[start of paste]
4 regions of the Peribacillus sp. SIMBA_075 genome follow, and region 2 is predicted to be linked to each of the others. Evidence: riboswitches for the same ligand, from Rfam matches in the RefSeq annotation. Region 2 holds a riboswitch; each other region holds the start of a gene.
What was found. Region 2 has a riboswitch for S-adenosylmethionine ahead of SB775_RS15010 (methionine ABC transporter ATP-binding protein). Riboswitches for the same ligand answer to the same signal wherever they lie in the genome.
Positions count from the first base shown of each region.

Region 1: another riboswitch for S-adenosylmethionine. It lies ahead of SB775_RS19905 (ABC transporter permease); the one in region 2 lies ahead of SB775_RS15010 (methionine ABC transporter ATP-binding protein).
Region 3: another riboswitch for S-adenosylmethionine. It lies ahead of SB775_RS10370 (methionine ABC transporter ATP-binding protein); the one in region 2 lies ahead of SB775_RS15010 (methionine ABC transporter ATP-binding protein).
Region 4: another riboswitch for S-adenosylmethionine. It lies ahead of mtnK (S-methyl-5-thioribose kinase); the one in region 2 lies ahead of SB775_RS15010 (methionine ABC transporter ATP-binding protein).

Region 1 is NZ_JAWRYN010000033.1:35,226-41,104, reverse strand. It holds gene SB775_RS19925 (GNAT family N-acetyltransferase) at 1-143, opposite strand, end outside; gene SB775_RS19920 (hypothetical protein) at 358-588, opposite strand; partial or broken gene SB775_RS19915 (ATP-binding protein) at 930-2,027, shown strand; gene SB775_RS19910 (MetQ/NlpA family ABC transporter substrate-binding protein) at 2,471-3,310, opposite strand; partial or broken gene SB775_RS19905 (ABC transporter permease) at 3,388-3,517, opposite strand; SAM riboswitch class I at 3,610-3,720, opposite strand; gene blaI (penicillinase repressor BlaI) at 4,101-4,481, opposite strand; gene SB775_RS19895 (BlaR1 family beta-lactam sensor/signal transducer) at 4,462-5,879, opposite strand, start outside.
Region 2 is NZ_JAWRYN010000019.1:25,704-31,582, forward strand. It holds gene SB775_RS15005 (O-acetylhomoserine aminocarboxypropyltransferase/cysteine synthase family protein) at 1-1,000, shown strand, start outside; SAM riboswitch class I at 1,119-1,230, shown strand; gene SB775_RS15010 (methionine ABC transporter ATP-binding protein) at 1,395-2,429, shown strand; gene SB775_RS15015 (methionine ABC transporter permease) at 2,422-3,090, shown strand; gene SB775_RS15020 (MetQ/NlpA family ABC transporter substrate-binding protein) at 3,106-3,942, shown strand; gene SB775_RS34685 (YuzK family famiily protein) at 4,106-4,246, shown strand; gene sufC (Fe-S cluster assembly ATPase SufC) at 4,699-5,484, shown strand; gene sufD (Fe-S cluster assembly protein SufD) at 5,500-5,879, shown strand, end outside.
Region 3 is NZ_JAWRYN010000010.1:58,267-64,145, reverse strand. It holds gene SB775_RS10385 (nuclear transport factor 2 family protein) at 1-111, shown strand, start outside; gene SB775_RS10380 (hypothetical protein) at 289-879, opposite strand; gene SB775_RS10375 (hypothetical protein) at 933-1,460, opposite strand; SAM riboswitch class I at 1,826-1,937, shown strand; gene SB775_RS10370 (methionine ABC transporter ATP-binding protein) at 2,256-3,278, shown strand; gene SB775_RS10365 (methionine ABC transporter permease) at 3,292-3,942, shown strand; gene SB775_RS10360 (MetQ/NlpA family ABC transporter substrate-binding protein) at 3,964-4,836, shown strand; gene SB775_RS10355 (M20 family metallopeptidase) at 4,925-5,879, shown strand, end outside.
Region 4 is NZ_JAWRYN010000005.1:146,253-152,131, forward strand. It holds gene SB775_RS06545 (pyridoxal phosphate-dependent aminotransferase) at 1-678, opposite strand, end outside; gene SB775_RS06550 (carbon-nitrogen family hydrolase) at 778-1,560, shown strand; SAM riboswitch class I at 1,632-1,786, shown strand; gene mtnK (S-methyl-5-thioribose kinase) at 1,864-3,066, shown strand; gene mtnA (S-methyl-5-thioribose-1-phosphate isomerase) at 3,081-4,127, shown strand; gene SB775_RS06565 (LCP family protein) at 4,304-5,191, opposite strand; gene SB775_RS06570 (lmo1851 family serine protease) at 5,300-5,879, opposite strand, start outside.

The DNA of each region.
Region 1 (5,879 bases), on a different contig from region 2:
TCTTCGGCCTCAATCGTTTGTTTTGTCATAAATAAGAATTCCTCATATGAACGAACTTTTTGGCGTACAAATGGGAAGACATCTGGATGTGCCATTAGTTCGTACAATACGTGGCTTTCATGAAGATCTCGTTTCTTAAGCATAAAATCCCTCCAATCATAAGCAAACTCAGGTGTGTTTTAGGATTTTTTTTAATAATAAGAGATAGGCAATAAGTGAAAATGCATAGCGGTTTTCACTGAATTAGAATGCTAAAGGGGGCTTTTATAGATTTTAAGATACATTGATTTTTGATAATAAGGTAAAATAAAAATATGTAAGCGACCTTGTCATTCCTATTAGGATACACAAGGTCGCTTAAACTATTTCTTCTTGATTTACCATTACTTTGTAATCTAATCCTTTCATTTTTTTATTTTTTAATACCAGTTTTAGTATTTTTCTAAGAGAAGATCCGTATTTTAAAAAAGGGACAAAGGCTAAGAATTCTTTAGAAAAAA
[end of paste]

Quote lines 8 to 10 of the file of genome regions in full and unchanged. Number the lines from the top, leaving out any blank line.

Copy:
Region 2 is NZ_JAWRYN010000019.1:25,704-31,582, forward strand. It holds gene SB775_RS15005 (O-acetylhomoserine aminocarboxypropyltransferase/cysteine synthase family protein) at 1-1,000, shown strand, start outside; SAM riboswitch class I at 1,119-1,230, shown strand; gene SB775_RS15010 (methionine ABC transporter ATP-binding protein) at 1,395-2,429, shown strand; gene SB775_RS15015 (methionine ABC transporter permease) at 2,422-3,090, shown strand; gene SB775_RS15020 (MetQ/NlpA family ABC transporter substrate-binding protein) at 3,106-3,942, shown strand; gene SB775_RS34685 (YuzK family famiily protein) at 4,106-4,246, shown strand; gene sufC (Fe-S cluster assembly ATPase SufC) at 4,699-5,484, shown strand; gene sufD (Fe-S cluster assembly protein SufD) at 5,500-5,879, shown strand, end outside.
Region 3 is NZ_JAWRYN010000010.1:58,267-64,145, reverse strand. It holds gene SB775_RS10385 (nuclear transport factor 2 family protein) at 1-111, shown strand, start outside; gene SB775_RS10380 (hypothetical protein) at 289-879, opposite strand; gene SB775_RS10375 (hypothetical protein) at 933-1,460, opposite strand; SAM riboswitch class I at 1,826-1,937, shown strand; gene SB775_RS10370 (methionine ABC transporter ATP-binding protein) at 2,256-3,278, shown strand; gene SB775_RS10365 (methionine ABC transporter permease) at 3,292-3,942, shown strand; gene SB775_RS10360 (MetQ/NlpA family ABC transporter substrate-binding protein) at 3,964-4,836, shown strand; gene SB775_RS10355 (M20 family metallopeptidase) at 4,925-5,879, shown strand, end outside.
Region 4 is NZ_JAWRYN010000005.1:146,253-152,131, forward strand. It holds gene SB775_RS06545 (pyridoxal phosphate-dependent aminotransferase) at 1-678, opposite strand, end outside; gene SB775_RS06550 (carbon-nitrogen family hydrolase) at 778-1,560, shown strand; SAM riboswitch class I at 1,632-1,786, shown strand; gene mtnK (S-methyl-5-thioribose kinase) at 1,864-3,066, shown strand; gene mtnA (S-methyl-5-thioribose-1-phosphate isomerase) at 3,081-4,127, shown strand; gene SB775_RS06565 (LCP family protein) at 4,304-5,191, opposite strand; gene SB775_RS06570 (lmo1851 family serine protease) at 5,300-5,879, opposite strand, start outside.